2017-05-05 / Front Page

Board charged up over electricity

By Wm. Duke Harrington Staff Writer

KENNEBUNK — They say if you build it, they will come. But sometimes, if they come, you need to build it.

That was the conundrum before Kennebunk selectmen at their April 11 meeting. The town began offering double spaces to food vendors at the Waterhouse Center, which allowed food trucks, as well as smaller food carts, to come in. But the two trucks which took the double spots require 60 amp electrical service and the center is only wired with four 20 amp connections, and one that provides 30 amps.

According to town code enforcement officer Paul Demers, the town electrician, Jim Nichols, has said he can wire in four 60 amp risers and set them up so each has its own account with Kennebunk Light and Power, for about $2,500 in parts and labor.

Demers said digging the trenches to lay conduit, whether done by town crews or contracted out, will cost an additional $2,500. Town Manager Michael Pardue said the total $5,000 bill can come out of the town’s downtown TIF (tax increment financing) fund, as a qualifying infrastructure project.

However, some selectmen felt the food vendors, and not the town, should pay for the upgrade to the center’s electrical system.

“Speaking as a business owner, I would have loved for someone to have paid for my tenant improvements as I was moving into Shopper’s Village,” said Selectman Blake Baldwin, owner of Video Creations. “It seems to me that the increased power that is required is, in essence, a tenant improvement. If not, then I question the $83 a month in rent we are charging these folks to run their business. Somewhere, somebody’s getting a pretty sweetheart deal here.”

The rent mentioned by Baldwin is the $1,000 permit fee for two side-by-side Waterhouse sites, divided over 12 months.

“I’ve supported the Waterhouse Center and have done everything I can to make the downtown vibrant, but this is a bridge too far, even for me,” Baldwin said. “I think every business in town would be offended that they have had to come up with their own capital to get their businesses running and we are, in essence, subsidizing these trucks.”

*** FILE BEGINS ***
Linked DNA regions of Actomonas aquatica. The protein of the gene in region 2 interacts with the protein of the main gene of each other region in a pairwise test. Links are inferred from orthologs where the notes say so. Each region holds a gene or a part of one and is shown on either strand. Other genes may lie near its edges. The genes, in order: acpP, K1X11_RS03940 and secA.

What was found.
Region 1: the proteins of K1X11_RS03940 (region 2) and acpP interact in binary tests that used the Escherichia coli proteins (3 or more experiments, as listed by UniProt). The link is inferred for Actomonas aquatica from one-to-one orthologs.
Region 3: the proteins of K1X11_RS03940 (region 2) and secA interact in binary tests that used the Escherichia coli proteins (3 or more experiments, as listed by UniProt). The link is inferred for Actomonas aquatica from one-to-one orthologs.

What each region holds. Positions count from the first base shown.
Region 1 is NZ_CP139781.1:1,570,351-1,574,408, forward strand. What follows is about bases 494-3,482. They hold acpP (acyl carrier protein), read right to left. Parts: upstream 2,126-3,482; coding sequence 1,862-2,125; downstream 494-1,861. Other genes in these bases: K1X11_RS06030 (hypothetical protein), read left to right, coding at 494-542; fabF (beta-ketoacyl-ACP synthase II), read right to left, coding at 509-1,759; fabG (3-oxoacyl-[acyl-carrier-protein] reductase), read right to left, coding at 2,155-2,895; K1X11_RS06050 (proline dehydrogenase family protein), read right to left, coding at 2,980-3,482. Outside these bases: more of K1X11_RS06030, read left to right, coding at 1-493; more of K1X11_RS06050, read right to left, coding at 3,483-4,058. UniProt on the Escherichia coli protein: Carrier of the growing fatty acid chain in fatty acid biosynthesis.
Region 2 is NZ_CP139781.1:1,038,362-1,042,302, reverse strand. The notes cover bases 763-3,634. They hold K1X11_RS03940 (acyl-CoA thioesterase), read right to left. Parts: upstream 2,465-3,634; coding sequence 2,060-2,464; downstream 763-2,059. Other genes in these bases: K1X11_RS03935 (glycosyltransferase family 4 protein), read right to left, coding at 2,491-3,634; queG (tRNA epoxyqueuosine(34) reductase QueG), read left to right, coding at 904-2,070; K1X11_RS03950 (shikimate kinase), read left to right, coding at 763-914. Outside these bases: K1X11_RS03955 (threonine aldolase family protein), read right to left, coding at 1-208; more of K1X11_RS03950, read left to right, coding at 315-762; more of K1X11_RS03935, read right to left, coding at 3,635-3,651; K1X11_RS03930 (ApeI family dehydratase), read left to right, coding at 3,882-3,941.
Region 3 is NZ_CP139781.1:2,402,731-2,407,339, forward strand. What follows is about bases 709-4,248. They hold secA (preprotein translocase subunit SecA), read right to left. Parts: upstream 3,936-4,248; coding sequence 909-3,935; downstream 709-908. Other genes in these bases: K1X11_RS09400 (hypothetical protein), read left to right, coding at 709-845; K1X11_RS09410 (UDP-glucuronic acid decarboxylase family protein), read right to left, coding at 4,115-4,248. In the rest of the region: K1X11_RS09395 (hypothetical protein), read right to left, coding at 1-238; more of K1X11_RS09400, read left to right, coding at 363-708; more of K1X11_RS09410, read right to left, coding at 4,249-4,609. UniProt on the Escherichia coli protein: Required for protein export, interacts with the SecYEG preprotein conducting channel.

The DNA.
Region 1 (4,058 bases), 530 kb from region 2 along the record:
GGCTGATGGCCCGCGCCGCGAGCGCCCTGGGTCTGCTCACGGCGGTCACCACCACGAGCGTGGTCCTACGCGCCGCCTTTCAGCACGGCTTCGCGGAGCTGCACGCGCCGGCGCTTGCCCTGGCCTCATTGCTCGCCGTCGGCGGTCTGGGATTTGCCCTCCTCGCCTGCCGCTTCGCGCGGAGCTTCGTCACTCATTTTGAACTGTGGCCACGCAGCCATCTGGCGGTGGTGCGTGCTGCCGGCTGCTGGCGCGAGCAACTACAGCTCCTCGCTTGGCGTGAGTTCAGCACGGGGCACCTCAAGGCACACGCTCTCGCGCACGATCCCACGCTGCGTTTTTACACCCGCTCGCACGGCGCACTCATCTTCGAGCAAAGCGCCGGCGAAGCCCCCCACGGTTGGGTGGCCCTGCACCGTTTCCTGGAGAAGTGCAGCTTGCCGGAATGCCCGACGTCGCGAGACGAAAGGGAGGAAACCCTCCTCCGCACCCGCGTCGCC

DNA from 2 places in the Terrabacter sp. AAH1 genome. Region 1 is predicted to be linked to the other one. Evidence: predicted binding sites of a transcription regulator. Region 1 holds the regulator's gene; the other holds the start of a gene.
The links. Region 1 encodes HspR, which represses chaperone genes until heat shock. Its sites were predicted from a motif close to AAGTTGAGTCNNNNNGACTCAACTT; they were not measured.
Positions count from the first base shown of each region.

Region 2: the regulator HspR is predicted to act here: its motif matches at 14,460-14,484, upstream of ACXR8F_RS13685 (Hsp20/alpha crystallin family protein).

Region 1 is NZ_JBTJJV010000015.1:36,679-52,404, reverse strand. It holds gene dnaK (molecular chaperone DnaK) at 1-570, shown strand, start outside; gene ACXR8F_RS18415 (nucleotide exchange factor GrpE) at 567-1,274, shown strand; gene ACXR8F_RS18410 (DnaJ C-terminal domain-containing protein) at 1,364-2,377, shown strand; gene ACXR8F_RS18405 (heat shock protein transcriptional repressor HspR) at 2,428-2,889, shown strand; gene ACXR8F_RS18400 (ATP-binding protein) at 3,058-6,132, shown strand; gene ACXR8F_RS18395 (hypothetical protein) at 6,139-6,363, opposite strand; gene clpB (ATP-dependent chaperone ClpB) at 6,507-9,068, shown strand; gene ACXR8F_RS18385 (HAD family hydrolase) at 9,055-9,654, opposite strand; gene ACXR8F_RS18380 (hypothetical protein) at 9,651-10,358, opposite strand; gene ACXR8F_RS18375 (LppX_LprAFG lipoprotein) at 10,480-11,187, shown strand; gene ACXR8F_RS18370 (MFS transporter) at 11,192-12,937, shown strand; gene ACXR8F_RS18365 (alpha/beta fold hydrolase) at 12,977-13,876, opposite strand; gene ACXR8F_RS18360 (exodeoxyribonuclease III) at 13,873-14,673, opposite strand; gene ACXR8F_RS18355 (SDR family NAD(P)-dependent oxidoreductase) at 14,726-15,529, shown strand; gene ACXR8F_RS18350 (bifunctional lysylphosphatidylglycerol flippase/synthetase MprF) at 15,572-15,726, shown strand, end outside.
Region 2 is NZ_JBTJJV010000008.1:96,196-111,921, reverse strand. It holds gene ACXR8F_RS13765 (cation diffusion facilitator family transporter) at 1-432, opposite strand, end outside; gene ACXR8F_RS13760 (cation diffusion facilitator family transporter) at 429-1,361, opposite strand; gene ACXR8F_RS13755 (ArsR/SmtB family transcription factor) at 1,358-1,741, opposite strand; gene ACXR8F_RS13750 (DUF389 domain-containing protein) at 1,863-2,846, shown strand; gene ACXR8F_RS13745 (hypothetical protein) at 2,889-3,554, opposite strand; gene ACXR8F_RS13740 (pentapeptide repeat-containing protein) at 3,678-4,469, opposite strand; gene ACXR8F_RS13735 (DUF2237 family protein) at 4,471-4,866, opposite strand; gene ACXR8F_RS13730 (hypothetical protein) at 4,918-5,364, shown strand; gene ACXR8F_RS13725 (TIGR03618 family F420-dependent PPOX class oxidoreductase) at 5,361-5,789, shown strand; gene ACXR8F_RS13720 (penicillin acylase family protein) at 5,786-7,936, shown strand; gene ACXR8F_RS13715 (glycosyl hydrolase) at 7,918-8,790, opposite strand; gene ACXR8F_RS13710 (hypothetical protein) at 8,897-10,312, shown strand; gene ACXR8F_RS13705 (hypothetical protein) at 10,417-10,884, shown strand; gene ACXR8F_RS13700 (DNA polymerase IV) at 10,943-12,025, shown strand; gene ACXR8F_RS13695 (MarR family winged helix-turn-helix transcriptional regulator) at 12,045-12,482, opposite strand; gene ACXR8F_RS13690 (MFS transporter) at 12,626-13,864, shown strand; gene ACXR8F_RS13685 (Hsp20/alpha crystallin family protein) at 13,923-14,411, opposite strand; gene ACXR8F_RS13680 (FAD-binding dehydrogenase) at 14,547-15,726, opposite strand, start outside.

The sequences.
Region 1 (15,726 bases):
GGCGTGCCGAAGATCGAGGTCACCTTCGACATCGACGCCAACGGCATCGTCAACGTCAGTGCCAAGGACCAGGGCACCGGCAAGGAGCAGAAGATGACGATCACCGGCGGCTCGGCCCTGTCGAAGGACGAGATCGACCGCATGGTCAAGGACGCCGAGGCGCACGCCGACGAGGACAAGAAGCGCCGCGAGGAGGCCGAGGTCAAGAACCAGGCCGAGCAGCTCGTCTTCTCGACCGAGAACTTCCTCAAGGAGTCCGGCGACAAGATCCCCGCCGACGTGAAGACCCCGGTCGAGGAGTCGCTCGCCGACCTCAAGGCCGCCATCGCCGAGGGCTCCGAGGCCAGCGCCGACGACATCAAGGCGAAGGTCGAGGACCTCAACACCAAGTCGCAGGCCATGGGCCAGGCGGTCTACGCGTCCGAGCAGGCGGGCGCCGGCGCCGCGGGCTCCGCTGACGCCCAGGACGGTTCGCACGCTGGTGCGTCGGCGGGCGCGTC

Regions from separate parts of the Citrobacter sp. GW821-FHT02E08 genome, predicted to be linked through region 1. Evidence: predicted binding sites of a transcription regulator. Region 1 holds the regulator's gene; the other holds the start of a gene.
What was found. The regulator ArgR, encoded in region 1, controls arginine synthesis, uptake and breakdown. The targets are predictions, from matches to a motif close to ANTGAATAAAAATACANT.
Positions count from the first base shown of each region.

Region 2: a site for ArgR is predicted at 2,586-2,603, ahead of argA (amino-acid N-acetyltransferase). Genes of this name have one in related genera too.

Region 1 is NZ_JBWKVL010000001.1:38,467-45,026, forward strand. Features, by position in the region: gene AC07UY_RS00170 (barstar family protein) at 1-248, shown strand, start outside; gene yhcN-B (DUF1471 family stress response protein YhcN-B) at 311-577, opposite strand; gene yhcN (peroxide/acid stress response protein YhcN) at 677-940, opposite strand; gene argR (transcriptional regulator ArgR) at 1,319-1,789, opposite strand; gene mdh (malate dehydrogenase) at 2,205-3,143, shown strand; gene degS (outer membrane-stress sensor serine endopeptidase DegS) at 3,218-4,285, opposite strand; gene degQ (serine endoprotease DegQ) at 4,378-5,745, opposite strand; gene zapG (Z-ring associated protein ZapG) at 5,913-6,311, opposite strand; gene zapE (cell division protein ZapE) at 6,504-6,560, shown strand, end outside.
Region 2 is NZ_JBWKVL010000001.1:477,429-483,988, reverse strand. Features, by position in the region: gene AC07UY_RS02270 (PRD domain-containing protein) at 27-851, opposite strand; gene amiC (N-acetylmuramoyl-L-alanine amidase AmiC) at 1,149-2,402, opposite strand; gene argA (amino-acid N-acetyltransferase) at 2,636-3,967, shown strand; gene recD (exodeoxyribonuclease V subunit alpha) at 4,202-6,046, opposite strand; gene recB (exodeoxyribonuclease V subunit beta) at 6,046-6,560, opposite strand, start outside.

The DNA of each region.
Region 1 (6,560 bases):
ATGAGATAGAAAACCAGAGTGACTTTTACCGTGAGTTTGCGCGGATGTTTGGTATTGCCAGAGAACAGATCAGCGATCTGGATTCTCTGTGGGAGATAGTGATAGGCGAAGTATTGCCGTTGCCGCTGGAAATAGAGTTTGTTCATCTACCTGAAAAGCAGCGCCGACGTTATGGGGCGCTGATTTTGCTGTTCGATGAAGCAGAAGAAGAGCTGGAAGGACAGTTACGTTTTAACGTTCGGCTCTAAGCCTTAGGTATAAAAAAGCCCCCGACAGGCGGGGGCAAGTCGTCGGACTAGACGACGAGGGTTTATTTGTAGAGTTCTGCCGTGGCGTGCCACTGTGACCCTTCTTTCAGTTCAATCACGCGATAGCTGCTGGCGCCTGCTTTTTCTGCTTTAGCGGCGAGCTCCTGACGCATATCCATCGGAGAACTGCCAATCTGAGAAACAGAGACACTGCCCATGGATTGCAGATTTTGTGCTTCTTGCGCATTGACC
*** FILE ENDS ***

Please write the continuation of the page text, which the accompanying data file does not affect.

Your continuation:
“If somebody is there for a year and decides it isn’t profitable, then, unless somebody else moves in, these 60 amp units just sit there,” Selectman Ed Karytko agreed.

“The flip side of this is that without these improvements, these two trucks go away,” board Chairman Dick Morin said.

Selectman Deborah Beal noted that when the Waterhouse Center was originally conceived, the electricity hook-ups were expected to power vendors at craft fairs and the farmers market.

The idea of food trucks came along after the fact, she said, by which time selectmen had agreed no generators should be allowed, due to noise concerns.

Meanwhile, although he favored new wiring electrical outlets to individual meters, Selectman Christopher Cluff said former Town Manager Barry Tibbetts had always said electricity would be provided to food vendors as a part of the service provided with their permit to set up shop at the open-air Waterhouse Center.

Still, while a majority of the board seemed in favor of installing the new service and individual metering, none was willing to make a motion to pay for the work with TIF funds.

“In fairness to the vendors, they have a permit at this point, so they need direction on whether they can come in and have the proper power to do what the need to do, or if they should look elsewhere,” Pardue said.

Beal seemed to be the only selectmen in favor of the town paying to upgrade the electrical service.

“They’ve already agreed to pay the fee thinking they were going to be able to hook up and be ready to go,” she said.

“And shame on them for not doing their research about where they were going in first,” Cluff replied.

“But we’re the ones who have said we don’t want generators there.” Beal countered. “We own the Waterhouse Center and if we don’t do this and the people who are there move out, then we are not going to be able to attract the same size or caliber of vendor as what’s there now.”

In the end, selectmen agreed to table the vote, asking that Demers check with the vendors to see how open each might be to chipping in for the cost of installing their own upgraded power hook-ups.

Staff Writer Duke Harrington can be reached at news@kennebunkpost.com.

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